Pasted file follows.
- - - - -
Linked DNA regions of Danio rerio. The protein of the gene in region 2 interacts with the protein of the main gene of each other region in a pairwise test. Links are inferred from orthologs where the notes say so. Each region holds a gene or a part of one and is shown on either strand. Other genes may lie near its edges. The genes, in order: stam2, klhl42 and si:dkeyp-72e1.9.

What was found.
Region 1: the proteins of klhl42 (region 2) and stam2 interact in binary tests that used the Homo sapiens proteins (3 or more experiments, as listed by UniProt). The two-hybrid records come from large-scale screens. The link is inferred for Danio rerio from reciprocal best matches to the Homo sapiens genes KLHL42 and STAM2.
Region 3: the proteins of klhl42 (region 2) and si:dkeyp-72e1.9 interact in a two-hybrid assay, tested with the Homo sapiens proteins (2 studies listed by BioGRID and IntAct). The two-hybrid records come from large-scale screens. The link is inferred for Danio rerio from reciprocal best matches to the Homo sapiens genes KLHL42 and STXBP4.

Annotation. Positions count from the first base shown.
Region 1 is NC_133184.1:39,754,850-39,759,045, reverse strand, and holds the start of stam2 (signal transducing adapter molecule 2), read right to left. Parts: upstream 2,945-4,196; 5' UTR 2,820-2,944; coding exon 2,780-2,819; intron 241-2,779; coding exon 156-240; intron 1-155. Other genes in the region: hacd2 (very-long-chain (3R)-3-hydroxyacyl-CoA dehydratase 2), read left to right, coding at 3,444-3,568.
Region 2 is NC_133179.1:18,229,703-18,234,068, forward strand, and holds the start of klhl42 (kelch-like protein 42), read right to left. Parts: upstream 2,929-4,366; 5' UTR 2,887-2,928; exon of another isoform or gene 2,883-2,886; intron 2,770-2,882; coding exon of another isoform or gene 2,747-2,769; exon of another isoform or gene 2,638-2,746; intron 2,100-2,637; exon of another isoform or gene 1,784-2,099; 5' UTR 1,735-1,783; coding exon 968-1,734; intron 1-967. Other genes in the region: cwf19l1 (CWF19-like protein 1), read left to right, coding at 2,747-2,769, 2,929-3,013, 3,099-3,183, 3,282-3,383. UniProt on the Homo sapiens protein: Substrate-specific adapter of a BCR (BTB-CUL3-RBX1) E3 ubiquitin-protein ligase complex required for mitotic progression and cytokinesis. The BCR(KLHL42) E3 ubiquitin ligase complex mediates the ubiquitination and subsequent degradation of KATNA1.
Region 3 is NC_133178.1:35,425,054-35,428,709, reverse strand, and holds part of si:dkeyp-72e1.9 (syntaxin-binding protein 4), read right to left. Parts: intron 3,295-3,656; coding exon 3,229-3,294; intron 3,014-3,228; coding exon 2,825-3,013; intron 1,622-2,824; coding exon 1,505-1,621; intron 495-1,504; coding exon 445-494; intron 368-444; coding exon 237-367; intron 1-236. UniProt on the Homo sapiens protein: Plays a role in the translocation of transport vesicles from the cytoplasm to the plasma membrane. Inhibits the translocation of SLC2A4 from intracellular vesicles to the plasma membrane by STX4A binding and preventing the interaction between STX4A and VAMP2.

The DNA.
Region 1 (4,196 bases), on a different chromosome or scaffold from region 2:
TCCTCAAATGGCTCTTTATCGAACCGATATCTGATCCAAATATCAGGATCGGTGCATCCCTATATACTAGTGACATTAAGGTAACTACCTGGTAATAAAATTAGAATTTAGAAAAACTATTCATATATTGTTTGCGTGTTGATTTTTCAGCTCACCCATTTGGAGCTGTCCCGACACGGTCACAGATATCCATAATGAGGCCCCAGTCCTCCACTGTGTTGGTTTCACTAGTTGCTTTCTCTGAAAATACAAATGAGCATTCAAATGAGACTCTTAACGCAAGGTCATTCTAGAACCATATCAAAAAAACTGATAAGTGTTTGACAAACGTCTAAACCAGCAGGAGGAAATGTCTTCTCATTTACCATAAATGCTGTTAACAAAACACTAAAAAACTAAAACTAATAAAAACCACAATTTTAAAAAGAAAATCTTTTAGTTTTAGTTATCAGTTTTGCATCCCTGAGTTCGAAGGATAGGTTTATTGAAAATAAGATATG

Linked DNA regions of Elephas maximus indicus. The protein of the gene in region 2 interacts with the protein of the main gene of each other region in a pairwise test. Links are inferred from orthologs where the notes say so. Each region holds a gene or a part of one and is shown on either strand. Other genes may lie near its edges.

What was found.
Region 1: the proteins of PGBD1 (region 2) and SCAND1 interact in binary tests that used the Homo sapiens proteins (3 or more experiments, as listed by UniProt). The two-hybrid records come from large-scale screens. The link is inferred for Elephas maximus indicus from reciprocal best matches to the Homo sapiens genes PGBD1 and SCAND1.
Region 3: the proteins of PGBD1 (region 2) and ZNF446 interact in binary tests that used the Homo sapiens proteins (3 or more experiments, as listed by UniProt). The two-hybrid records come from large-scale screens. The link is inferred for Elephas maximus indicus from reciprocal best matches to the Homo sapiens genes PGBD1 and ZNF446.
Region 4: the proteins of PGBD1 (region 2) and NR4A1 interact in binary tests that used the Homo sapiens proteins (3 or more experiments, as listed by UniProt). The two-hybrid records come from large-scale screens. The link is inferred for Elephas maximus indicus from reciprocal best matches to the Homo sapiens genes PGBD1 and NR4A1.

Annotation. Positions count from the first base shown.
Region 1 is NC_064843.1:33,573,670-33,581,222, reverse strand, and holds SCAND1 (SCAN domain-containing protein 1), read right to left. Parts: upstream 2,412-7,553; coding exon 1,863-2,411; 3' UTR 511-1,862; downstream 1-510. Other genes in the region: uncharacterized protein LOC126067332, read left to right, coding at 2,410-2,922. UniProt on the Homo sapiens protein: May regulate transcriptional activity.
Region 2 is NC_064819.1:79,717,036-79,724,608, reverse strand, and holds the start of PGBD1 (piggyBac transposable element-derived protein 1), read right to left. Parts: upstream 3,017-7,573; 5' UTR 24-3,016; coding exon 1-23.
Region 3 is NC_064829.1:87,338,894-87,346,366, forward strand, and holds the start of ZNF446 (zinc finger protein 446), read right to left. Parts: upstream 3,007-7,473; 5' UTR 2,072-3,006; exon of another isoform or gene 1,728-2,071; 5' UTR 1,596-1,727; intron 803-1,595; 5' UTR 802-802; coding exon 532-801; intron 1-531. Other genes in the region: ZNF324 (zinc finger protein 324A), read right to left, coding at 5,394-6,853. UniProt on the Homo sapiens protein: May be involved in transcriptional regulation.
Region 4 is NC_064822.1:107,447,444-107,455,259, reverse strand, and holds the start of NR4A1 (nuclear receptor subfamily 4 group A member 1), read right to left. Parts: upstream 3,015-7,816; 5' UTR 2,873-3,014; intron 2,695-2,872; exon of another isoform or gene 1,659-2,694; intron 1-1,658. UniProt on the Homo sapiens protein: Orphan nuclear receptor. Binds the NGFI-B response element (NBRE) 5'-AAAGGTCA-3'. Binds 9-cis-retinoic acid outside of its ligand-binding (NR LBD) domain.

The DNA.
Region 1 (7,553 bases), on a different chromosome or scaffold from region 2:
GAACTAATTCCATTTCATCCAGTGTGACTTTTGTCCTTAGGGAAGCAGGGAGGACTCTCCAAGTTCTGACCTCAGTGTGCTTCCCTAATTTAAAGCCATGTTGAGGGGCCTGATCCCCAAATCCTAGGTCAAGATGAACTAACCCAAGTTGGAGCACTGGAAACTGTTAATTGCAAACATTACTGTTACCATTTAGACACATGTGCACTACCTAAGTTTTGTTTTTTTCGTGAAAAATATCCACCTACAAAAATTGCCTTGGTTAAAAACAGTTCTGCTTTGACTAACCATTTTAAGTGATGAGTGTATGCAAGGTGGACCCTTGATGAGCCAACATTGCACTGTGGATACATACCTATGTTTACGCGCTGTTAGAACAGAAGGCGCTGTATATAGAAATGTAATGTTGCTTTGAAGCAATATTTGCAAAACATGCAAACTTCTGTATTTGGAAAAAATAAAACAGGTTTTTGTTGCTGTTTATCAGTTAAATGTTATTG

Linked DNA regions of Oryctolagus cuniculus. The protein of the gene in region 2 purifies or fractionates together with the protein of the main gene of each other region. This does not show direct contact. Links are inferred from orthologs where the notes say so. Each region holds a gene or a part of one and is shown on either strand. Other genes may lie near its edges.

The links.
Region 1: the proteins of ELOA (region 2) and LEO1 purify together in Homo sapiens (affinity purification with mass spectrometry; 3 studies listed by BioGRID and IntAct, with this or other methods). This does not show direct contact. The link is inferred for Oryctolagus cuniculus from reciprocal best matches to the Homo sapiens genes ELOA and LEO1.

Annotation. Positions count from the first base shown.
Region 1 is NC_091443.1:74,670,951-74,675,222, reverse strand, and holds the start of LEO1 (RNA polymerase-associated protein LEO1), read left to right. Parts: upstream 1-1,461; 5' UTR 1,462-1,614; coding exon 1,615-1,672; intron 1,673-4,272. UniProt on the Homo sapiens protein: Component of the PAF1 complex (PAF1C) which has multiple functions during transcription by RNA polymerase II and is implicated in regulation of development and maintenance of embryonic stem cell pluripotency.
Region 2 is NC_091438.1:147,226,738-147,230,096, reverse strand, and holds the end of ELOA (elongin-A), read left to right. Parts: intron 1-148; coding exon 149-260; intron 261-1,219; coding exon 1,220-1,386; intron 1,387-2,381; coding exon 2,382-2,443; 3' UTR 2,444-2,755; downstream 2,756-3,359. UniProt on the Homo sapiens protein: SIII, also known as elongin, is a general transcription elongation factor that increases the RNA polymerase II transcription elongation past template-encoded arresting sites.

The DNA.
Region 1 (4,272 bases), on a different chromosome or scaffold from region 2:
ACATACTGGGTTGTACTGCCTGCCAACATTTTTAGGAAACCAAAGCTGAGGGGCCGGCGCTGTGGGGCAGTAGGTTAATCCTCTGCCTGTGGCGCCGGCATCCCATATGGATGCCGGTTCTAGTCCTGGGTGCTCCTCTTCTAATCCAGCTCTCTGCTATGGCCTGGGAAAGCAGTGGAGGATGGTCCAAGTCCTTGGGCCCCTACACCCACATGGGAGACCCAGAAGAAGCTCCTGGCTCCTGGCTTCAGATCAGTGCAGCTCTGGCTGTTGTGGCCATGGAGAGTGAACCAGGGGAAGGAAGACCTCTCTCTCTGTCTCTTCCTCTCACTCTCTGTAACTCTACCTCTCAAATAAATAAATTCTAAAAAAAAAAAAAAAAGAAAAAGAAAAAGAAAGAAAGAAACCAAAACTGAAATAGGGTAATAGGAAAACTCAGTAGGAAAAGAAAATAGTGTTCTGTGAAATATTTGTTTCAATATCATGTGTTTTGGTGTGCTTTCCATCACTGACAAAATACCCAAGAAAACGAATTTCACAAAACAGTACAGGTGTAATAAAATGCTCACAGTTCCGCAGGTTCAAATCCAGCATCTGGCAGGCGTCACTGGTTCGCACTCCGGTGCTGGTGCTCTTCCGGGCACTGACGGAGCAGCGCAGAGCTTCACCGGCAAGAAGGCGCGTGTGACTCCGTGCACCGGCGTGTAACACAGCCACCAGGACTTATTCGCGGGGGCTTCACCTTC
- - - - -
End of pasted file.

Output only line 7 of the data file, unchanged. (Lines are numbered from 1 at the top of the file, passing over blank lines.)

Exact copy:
Region 2 is NC_133179.1:18,229,703-18,234,068, forward strand, and holds the start of klhl42 (kelch-like protein 42), read right to left. Parts: upstream 2,929-4,366; 5' UTR 2,887-2,928; exon of another isoform or gene 2,883-2,886; intron 2,770-2,882; coding exon of another isoform or gene 2,747-2,769; exon of another isoform or gene 2,638-2,746; intron 2,100-2,637; exon of another isoform or gene 1,784-2,099; 5' UTR 1,735-1,783; coding exon 968-1,734; intron 1-967. Other genes in the region: cwf19l1 (CWF19-like protein 1), read left to right, coding at 2,747-2,769, 2,929-3,013, 3,099-3,183, 3,282-3,383. UniProt on the Homo sapiens protein: Substrate-specific adapter of a BCR (BTB-CUL3-RBX1) E3 ubiquitin-protein ligase complex required for mitotic progression and cytokinesis. The BCR(KLHL42) E3 ubiquitin ligase complex mediates the ubiquitination and subsequent degradation of KATNA1.